Trouble In Ohio.

August 3, 1907

Summary

The Planet gives an overview of Foraker’s “uphill battle of a campaign” that he will be running in Ohio for Senator, while he is a Republican in a successful Democrat led time.

Transcription

Trouble In Ohio.
The fight now on in Ohio between the friends of Secretary William H. Taft and Senator Joseph B. Foraker is to say the least interesting. The latter has openly declared his opposition to the candidacy of the distinguished member of President Roosevelt’s cabinet. In doing this he has given notice that the Senatorship is a secondary consideration. The attempt to call him off by the threat to retire him has failed.
This means a long, bitter fight in Ohio. It may be well to note that the declarations of Senator Foraker have a peculiar significance. He declares that the presidential aspirant is in favor of tariff revision, standing virtually upon the platform occupied by Grover Cleveland. It will be seen then that while President Roosevelt has taken plank after plank out of the Democratic platform, and divested Hon. William J. Bryan of all of his political issues, not excepting the government ownership of railroads, Mr. Taft takes up the question of tariff and in so doing has aroused every manufacturer in the United States.
That Senator Foraker will have the support of these interests is a foregone conclusion and that there will be a revolution in the ranks of labor is equally evident. The laboring elements are already chafing under the declaration of President Roosevelt that Moyer, Haywood and Debs of the Western Federation of Miners are undesirable citizens and this attempt to lower the tariff or tinker with it will be regarded as an assault upon the wage system of the workingmen of this country.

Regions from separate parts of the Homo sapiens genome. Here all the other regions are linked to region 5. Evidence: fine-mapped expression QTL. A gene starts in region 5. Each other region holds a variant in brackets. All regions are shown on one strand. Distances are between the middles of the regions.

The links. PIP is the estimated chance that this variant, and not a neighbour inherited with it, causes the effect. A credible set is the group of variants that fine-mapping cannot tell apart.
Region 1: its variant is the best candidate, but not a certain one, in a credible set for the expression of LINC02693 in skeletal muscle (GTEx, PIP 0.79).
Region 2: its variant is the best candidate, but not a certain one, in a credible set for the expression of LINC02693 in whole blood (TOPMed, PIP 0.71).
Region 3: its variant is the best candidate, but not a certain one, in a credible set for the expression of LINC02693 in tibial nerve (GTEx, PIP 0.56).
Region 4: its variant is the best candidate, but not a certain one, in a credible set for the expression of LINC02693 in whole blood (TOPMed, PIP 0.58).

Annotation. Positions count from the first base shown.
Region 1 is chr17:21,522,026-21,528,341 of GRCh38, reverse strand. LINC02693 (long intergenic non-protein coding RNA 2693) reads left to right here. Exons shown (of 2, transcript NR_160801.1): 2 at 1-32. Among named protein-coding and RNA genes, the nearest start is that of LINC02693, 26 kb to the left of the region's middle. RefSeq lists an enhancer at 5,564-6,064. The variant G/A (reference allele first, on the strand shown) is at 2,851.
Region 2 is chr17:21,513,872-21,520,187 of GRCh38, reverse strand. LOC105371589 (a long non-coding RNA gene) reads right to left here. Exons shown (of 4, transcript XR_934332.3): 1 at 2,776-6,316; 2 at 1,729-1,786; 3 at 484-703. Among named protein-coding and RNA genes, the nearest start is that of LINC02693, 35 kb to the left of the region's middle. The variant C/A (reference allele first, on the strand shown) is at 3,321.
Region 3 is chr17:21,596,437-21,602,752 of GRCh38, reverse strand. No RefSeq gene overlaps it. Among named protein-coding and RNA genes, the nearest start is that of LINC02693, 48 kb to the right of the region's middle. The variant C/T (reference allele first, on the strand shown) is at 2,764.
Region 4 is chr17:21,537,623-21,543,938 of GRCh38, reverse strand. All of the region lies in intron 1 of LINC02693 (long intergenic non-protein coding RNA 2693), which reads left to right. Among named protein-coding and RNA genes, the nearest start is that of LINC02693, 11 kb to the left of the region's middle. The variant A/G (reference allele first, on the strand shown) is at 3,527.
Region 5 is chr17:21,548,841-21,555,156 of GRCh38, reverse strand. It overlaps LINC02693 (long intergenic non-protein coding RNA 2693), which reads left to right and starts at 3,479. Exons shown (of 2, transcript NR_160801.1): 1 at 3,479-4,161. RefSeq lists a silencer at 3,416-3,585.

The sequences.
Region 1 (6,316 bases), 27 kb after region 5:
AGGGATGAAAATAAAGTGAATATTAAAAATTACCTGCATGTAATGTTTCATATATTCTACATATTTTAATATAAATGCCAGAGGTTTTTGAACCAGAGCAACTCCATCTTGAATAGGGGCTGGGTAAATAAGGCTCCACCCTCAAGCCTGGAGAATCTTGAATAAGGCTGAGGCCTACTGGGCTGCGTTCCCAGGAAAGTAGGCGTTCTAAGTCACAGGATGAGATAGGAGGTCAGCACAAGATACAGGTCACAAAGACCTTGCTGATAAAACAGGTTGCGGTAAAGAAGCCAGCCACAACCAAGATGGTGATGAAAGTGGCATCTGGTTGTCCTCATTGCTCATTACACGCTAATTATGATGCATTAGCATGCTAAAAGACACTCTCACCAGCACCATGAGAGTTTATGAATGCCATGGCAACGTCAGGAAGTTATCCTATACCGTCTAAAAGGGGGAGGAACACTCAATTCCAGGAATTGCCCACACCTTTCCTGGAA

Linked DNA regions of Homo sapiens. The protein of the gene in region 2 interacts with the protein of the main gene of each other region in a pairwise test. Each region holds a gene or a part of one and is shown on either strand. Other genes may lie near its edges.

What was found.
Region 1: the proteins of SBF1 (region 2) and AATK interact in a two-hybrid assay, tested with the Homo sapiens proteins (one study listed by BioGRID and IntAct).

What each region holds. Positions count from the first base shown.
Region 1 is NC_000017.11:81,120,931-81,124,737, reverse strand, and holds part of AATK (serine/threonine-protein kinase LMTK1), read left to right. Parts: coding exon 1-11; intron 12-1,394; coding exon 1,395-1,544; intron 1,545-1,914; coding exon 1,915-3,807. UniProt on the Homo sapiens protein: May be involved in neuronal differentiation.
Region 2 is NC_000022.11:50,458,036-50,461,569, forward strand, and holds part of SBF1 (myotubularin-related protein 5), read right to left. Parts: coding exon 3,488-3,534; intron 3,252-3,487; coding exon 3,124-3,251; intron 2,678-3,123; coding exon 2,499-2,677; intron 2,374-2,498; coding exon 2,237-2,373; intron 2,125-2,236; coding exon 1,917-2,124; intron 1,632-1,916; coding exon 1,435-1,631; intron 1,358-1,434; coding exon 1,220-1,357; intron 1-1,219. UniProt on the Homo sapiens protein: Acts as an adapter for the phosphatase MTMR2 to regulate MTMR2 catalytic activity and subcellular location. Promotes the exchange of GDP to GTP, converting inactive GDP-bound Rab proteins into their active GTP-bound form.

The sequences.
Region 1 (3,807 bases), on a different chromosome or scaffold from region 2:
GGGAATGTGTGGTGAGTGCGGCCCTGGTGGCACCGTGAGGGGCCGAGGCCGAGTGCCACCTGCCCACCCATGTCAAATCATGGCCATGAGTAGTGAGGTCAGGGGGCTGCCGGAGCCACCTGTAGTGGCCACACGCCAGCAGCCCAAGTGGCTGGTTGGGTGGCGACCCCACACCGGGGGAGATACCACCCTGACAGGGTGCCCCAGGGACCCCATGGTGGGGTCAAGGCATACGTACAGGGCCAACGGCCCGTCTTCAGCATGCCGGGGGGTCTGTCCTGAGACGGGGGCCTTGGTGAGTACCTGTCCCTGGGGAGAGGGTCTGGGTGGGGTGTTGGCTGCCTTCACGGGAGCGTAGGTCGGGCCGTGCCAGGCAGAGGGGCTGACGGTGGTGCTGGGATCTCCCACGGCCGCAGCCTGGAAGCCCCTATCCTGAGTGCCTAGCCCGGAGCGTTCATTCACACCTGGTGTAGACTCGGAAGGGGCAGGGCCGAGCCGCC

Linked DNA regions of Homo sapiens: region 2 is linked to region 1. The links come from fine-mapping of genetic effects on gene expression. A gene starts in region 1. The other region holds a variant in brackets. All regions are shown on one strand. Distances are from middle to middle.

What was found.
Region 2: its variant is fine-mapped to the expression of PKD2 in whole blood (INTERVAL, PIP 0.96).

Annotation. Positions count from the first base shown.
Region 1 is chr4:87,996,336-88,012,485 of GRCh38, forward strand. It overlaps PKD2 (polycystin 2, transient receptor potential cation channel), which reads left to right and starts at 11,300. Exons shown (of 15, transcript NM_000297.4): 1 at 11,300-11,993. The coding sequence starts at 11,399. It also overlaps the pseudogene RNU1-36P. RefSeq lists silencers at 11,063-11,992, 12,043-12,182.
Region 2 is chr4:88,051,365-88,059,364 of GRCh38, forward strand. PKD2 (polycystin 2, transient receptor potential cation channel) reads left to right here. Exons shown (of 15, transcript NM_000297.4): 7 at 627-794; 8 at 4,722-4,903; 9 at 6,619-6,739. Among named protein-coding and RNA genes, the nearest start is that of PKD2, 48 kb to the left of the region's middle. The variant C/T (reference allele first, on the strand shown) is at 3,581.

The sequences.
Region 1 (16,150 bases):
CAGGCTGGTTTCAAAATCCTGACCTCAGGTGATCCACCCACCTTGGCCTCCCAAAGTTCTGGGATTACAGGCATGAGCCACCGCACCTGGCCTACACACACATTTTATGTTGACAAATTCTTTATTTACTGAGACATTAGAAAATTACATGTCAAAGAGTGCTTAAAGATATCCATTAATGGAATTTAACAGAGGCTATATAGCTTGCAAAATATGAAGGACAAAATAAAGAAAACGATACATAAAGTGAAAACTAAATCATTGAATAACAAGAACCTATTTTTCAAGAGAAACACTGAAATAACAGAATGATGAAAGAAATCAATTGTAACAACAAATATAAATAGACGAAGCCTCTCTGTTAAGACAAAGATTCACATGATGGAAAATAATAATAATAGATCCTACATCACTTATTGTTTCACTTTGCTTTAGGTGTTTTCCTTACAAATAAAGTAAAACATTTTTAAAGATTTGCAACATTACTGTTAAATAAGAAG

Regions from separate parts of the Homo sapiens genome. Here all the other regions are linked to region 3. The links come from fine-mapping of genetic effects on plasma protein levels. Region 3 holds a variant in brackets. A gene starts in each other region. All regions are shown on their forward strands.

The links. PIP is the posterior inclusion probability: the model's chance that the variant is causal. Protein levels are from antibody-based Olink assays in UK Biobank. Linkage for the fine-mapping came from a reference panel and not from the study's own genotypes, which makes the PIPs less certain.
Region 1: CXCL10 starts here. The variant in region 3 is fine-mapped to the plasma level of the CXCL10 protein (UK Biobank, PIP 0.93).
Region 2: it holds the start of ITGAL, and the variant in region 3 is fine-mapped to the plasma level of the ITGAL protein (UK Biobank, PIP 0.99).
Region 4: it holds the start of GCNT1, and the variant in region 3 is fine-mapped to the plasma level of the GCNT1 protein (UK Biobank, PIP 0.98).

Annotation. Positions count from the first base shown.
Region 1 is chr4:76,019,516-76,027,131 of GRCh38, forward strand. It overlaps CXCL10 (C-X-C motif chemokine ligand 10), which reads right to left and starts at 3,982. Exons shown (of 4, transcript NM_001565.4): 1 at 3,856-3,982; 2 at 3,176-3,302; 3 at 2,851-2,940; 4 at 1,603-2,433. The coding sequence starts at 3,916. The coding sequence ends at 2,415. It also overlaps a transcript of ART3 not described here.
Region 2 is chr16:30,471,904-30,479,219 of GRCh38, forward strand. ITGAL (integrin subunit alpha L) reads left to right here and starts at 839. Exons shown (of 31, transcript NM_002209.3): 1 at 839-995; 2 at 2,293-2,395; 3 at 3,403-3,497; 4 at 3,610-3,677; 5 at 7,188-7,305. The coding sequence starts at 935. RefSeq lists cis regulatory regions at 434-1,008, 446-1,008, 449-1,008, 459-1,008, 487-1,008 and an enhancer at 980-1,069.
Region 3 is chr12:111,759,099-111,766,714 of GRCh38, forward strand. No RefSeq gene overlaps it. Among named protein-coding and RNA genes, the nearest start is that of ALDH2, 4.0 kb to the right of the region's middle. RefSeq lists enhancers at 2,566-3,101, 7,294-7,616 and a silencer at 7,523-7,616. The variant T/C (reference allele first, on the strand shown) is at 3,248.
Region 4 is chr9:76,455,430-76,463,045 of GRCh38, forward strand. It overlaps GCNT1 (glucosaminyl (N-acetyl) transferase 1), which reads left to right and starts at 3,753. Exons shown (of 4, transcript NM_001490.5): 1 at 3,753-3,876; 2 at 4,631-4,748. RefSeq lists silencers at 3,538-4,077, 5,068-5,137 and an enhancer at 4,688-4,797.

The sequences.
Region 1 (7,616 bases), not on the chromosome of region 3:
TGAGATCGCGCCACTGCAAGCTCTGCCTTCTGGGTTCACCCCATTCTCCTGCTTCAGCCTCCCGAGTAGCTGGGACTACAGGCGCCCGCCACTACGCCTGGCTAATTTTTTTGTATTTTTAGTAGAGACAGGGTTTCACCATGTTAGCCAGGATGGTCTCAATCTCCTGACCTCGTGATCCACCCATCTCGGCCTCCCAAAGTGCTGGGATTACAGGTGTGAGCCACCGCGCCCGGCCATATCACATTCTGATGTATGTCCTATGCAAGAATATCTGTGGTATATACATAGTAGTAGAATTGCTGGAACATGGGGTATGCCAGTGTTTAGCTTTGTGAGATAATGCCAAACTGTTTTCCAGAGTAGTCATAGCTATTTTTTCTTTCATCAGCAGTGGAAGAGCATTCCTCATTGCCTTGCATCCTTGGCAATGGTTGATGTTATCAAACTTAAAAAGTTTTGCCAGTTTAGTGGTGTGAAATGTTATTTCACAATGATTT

They are enjoying a period of unparalleled prosperity under present conditions and the laboring elements of every nation of the world are looking to us with envious eyes. The question then is, shall we nominate a man on the Republican ticket, who is pledged to a change of these conditions?
Senator Foraker is ready to meet the issue and if any one doubts that he will lack for backing in his uphill fight, he has but to think over the matter and draw his own conclusions.
That the Taft managers are desperate is evident from their action in having the Republican State Central Committee in Ohio go out of its way and give a perfunctory endorsement of the candidacy of Secretary Taft, which endorsation was not binding on any Republican in Ohio and as Senator Foraker says not even binding upon themselves.
The vote stood 15 to 6, which showed an opposition of about thirty percent, even in the committee. A corresponding falling off of the vote of the party in the state, coupled with the dissatisfied colored vote, would land the aspirant for the seat in the White House, somewhere on the shady side of the river of defeat, when the votes are counted on a certain November evening.
So far as we are able to observe, the Brownsville affair will be the mill-stone around the neck not only of President Roosevelt, but any one whom he may name for office. It was an outrage that cannot be justified either in morals or in law. The differences between the Republican and Democratic Parties are not so marked as they once were and there are thousands of colored voters who will support the “Devil” in preference to the hypocrite.
An active opposition in Ohio is bound to win in the end, whether it is in the minority or not, for no party can go into a presidential contest with the active antagonism of such men as Chairman Dick and Senator Foraker. They may be bound by party action and vote for the nominees, but there are others who will take the hint and be found wanting at the polls.
About this article

Location on Page

Upper Left Quadrant

Contributed By

Benton Camper

Citation

“Trouble In Ohio.,” Black Virginia: The Richmond Planet, 1894-1909, accessed January 30, 2023, https://blackvirginia.richmond.edu/items/show/868.